A Groundhog Day Appreciation Post

I took Meteorology 003 at Penn State as an undergrad for a science credit, so I’m essentially an expert on all things weather. Just don’t ask me to prove that. Now, I spent quite a few Thursdays at the Darkhorse (RIP), so those Friday morning lectures don’t stick in my memory as well as they should. But I’m almost certain that they didn’t say anything about shadows or small rodents, so I’m a bit skeptical of the whole Groundhog Day thing. But it’s also a great piece of Pennsylvania culture and it’s fun to revel in all of its weirdness, so let’s get started.

Three Notable Punxsutawney Chucks Football Players

Lloyd Jordan

Lloyd Jordan. Photo from College Football Hall of Fame.

A College Football Hall of Famer, Jordan was a player, coach, athletic director and conference commissioner. I’ve included him without knowing for certain whether he played high school football; his brief biography in the Punxsutawney Sports Hall of Fame only mentions a high school basketball career. He won 100 of his 175 games as a head coach at both Amherst and Harvard before becoming the commissioner of the Southern Conference from 1960-1973.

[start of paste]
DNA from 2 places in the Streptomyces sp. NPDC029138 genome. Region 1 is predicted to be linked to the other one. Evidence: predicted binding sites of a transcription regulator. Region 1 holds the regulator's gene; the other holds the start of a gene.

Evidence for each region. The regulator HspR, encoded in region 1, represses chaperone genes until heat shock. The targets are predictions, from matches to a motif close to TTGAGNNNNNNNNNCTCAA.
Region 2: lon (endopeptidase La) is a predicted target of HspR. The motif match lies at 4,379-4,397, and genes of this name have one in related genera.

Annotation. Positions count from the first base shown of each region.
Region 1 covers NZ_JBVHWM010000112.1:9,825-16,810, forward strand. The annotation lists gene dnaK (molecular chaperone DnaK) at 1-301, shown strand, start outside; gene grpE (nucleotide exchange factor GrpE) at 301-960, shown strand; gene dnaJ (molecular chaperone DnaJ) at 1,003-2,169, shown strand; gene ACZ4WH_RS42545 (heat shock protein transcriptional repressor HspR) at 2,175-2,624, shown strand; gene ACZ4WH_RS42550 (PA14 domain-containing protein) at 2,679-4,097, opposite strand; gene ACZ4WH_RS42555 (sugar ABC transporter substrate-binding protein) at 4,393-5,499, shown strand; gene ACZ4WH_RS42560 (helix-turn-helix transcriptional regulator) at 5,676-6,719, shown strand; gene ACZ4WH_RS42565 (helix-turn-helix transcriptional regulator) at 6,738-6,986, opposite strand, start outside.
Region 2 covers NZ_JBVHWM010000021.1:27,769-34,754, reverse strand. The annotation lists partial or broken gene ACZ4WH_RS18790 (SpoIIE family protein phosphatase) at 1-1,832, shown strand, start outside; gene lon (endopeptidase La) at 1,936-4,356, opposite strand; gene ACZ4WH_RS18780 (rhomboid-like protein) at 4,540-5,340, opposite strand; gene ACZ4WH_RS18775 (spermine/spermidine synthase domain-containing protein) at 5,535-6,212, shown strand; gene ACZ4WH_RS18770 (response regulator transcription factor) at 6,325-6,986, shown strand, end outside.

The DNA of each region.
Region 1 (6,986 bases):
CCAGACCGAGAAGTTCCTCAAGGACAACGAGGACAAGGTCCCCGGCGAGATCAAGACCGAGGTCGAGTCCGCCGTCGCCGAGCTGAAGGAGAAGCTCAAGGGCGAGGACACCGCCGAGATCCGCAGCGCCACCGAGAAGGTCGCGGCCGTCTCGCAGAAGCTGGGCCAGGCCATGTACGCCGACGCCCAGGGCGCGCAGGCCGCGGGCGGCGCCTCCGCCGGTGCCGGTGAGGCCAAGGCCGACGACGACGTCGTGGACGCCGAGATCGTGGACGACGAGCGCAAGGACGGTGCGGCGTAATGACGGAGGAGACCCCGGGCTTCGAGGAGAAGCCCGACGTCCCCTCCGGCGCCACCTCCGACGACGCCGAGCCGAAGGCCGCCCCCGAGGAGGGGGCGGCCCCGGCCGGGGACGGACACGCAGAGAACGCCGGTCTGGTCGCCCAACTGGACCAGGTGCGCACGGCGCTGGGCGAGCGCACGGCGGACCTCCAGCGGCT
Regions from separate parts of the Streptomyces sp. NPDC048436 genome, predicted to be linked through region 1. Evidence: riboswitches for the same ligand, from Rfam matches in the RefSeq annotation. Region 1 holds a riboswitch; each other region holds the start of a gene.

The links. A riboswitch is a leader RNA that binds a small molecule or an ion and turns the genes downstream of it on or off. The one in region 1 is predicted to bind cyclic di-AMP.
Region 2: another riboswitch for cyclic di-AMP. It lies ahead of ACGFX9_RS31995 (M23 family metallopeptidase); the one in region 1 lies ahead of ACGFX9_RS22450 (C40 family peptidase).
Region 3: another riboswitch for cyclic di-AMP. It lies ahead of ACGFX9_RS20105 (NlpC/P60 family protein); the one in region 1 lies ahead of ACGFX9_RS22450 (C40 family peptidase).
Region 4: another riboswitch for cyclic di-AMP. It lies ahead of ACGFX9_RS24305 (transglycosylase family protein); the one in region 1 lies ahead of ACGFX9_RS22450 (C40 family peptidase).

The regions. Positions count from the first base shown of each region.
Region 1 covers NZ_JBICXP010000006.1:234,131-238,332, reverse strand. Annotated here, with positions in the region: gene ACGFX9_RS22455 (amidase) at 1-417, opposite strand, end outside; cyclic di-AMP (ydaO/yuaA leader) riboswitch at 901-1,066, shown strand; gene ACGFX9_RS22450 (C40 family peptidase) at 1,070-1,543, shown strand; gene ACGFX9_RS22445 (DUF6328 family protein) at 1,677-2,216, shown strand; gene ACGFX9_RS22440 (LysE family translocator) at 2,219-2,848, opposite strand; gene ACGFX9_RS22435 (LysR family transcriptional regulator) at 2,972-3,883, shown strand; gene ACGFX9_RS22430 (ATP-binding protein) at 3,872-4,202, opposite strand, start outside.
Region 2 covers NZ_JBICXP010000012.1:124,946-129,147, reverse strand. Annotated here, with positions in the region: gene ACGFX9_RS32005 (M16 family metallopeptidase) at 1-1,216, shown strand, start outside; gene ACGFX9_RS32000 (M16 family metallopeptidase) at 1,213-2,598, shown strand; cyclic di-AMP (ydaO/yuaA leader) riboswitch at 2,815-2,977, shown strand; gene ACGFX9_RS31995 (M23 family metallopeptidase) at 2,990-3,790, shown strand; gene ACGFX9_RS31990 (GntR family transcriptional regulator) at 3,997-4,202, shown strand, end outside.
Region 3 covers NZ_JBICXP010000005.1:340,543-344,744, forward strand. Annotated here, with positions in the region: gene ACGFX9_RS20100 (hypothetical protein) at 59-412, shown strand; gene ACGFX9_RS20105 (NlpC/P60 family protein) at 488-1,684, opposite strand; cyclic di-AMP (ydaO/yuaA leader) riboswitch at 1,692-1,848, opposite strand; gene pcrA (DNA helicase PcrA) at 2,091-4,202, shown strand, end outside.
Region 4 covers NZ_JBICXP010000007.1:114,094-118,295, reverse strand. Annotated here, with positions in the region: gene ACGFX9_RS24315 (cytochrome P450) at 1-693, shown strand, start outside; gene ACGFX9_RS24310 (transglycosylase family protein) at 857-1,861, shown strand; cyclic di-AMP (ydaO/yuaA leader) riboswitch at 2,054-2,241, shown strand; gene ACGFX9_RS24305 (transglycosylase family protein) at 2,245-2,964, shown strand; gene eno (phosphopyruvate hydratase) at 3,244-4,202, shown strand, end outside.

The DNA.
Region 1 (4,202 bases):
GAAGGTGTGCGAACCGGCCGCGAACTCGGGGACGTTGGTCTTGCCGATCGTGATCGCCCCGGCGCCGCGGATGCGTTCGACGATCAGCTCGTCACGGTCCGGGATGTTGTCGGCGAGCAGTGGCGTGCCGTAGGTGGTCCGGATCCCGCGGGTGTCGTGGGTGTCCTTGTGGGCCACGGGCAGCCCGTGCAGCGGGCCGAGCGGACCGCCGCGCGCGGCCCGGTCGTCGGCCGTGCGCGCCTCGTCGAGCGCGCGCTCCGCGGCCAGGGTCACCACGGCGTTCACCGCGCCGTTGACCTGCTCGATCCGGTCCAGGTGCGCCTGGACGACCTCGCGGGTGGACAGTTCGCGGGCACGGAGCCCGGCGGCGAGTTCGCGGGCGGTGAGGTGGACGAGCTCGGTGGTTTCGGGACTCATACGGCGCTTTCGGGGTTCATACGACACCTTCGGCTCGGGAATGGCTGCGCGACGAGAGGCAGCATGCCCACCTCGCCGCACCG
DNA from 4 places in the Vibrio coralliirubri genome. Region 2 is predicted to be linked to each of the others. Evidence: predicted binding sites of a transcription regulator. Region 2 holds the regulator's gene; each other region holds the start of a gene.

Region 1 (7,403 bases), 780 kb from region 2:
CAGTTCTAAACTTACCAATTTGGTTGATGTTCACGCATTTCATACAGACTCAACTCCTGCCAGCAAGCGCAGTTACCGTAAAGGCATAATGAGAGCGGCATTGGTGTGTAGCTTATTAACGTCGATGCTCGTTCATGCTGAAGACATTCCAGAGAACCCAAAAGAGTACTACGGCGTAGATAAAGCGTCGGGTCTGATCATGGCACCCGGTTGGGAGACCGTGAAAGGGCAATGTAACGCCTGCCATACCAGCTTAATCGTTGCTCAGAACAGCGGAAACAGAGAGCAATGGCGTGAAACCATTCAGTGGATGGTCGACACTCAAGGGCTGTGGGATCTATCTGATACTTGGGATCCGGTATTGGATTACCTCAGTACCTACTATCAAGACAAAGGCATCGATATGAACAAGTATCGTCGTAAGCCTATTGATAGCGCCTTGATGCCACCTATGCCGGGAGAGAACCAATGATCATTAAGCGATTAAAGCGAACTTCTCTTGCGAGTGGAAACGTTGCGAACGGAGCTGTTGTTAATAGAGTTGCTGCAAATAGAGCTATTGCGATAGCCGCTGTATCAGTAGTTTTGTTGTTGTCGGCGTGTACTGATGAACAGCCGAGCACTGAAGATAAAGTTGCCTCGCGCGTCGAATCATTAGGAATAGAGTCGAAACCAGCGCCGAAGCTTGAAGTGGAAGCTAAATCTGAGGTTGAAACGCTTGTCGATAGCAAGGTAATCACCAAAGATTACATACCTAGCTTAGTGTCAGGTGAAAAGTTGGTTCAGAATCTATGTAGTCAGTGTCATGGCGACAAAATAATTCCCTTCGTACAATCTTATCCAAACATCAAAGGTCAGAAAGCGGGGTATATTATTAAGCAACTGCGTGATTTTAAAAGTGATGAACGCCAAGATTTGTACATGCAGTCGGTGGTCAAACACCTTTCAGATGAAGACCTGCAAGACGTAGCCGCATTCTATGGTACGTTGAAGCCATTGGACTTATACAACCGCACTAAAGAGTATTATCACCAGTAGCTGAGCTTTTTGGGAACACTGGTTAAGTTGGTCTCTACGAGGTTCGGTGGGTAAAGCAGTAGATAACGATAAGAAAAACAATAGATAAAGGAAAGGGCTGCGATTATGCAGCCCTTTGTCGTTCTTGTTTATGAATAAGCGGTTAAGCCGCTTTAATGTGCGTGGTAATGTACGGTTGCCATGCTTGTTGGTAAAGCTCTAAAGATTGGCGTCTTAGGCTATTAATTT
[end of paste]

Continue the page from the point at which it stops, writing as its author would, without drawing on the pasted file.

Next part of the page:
John Mizerock

Tue, Nov 16, 1976 – Page 18 · The Indiana Gazette (Indiana, Pennsylvania) · Newspapers.com
Mizerock, commonly called “Sarge” while an athlete at Punxsutawney, made his name as a Major League Baseball player and long-time coach. He also served as the manager of the Kansas City Royals in 2002. But Mizerock was also an outstanding football and basketball player for the Chucks. In 1978, he was named a second-team all-state defensive back by the Associated Press and finished his career as a quarterback with more than 2,500 passing yards and 1,000 rushing yards.

Devin Mesoraco

Wed, Dec 3, 2003 – Page 54 · Indiana Gazette (Indiana, Pennsylvania) · Newspapers.com
Picked 15th overall by the Cincinnati Reds in the 2007 Major League draft, Mesoraco (like Mizerock) achieved his greatest success as a catcher. Named to the 2014 National League All-Star Team, Mesoraco saw his career hampered by injuries by the time he turned 30. At Punxsutawney, Mesoraco ran for 345 yards as a freshman in 2003 while also starting at safety and handling punting duties. After playing football again as a sophomore, he gave up the sport to concentrate on baseball.